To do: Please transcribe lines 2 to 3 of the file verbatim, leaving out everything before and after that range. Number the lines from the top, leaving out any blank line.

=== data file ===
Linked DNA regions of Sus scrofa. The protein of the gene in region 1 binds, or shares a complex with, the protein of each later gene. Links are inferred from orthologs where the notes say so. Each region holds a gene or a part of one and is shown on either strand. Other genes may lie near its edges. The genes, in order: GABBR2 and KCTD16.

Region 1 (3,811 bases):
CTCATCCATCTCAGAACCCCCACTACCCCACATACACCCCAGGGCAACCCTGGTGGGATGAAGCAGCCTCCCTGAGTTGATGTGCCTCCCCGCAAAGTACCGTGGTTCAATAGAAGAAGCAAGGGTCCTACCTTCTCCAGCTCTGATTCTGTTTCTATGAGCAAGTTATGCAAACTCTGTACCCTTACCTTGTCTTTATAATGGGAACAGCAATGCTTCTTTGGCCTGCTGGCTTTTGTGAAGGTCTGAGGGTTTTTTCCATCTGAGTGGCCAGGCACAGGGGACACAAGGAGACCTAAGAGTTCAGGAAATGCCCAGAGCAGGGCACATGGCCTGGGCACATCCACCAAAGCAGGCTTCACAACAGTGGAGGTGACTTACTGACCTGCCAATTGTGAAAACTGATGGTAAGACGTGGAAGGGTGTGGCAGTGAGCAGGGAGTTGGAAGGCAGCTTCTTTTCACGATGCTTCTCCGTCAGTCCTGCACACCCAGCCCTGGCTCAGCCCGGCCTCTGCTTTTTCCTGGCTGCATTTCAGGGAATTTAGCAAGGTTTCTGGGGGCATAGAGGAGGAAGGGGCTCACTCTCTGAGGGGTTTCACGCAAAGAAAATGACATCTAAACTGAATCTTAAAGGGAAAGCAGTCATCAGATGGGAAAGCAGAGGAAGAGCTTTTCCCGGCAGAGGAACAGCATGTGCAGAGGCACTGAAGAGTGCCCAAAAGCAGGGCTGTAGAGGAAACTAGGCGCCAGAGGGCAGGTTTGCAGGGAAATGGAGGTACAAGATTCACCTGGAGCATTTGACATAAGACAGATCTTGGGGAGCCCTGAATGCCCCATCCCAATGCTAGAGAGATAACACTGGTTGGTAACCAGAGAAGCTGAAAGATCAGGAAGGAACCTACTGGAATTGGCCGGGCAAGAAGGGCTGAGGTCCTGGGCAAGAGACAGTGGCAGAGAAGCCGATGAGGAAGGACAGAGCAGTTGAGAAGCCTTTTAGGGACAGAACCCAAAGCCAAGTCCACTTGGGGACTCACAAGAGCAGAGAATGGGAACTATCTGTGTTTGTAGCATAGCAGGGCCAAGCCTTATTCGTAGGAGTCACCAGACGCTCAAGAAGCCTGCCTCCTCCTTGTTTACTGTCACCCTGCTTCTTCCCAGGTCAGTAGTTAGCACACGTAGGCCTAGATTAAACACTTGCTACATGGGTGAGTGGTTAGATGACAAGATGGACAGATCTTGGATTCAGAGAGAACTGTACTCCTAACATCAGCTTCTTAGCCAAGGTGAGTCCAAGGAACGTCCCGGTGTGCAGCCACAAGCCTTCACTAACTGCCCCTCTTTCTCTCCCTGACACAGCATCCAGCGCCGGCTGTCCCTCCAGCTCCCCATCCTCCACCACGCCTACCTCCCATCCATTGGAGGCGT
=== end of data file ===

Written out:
Region 1 (3,811 bases):
CTCATCCATCTCAGAACCCCCACTACCCCACATACACCCCAGGGCAACCCTGGTGGGATGAAGCAGCCTCCCTGAGTTGATGTGCCTCCCCGCAAAGTACCGTGGTTCAATAGAAGAAGCAAGGGTCCTACCTTCTCCAGCTCTGATTCTGTTTCTATGAGCAAGTTATGCAAACTCTGTACCCTTACCTTGTCTTTATAATGGGAACAGCAATGCTTCTTTGGCCTGCTGGCTTTTGTGAAGGTCTGAGGGTTTTTTCCATCTGAGTGGCCAGGCACAGGGGACACAAGGAGACCTAAGAGTTCAGGAAATGCCCAGAGCAGGGCACATGGCCTGGGCACATCCACCAAAGCAGGCTTCACAACAGTGGAGGTGACTTACTGACCTGCCAATTGTGAAAACTGATGGTAAGACGTGGAAGGGTGTGGCAGTGAGCAGGGAGTTGGAAGGCAGCTTCTTTTCACGATGCTTCTCCGTCAGTCCTGCACACCCAGCCCTGGCTCAGCCCGGCCTCTGCTTTTTCCTGGCTGCATTTCAGGGAATTTAGCAAGGTTTCTGGGGGCATAGAGGAGGAAGGGGCTCACTCTCTGAGGGGTTTCACGCAAAGAAAATGACATCTAAACTGAATCTTAAAGGGAAAGCAGTCATCAGATGGGAAAGCAGAGGAAGAGCTTTTCCCGGCAGAGGAACAGCATGTGCAGAGGCACTGAAGAGTGCCCAAAAGCAGGGCTGTAGAGGAAACTAGGCGCCAGAGGGCAGGTTTGCAGGGAAATGGAGGTACAAGATTCACCTGGAGCATTTGACATAAGACAGATCTTGGGGAGCCCTGAATGCCCCATCCCAATGCTAGAGAGATAACACTGGTTGGTAACCAGAGAAGCTGAAAGATCAGGAAGGAACCTACTGGAATTGGCCGGGCAAGAAGGGCTGAGGTCCTGGGCAAGAGACAGTGGCAGAGAAGCCGATGAGGAAGGACAGAGCAGTTGAGAAGCCTTTTAGGGACAGAACCCAAAGCCAAGTCCACTTGGGGACTCACAAGAGCAGAGAATGGGAACTATCTGTGTTTGTAGCATAGCAGGGCCAAGCCTTATTCGTAGGAGTCACCAGACGCTCAAGAAGCCTGCCTCCTCCTTGTTTACTGTCACCCTGCTTCTTCCCAGGTCAGTAGTTAGCACACGTAGGCCTAGATTAAACACTTGCTACATGGGTGAGTGGTTAGATGACAAGATGGACAGATCTTGGATTCAGAGAGAACTGTACTCCTAACATCAGCTTCTTAGCCAAGGTGAGTCCAAGGAACGTCCCGGTGTGCAGCCACAAGCCTTCACTAACTGCCCCTCTTTCTCTCCCTGACACAGCATCCAGCGCCGGCTGTCCCTCCAGCTCCCCATCCTCCACCACGCCTACCTCCCATCCATTGGAGGCGT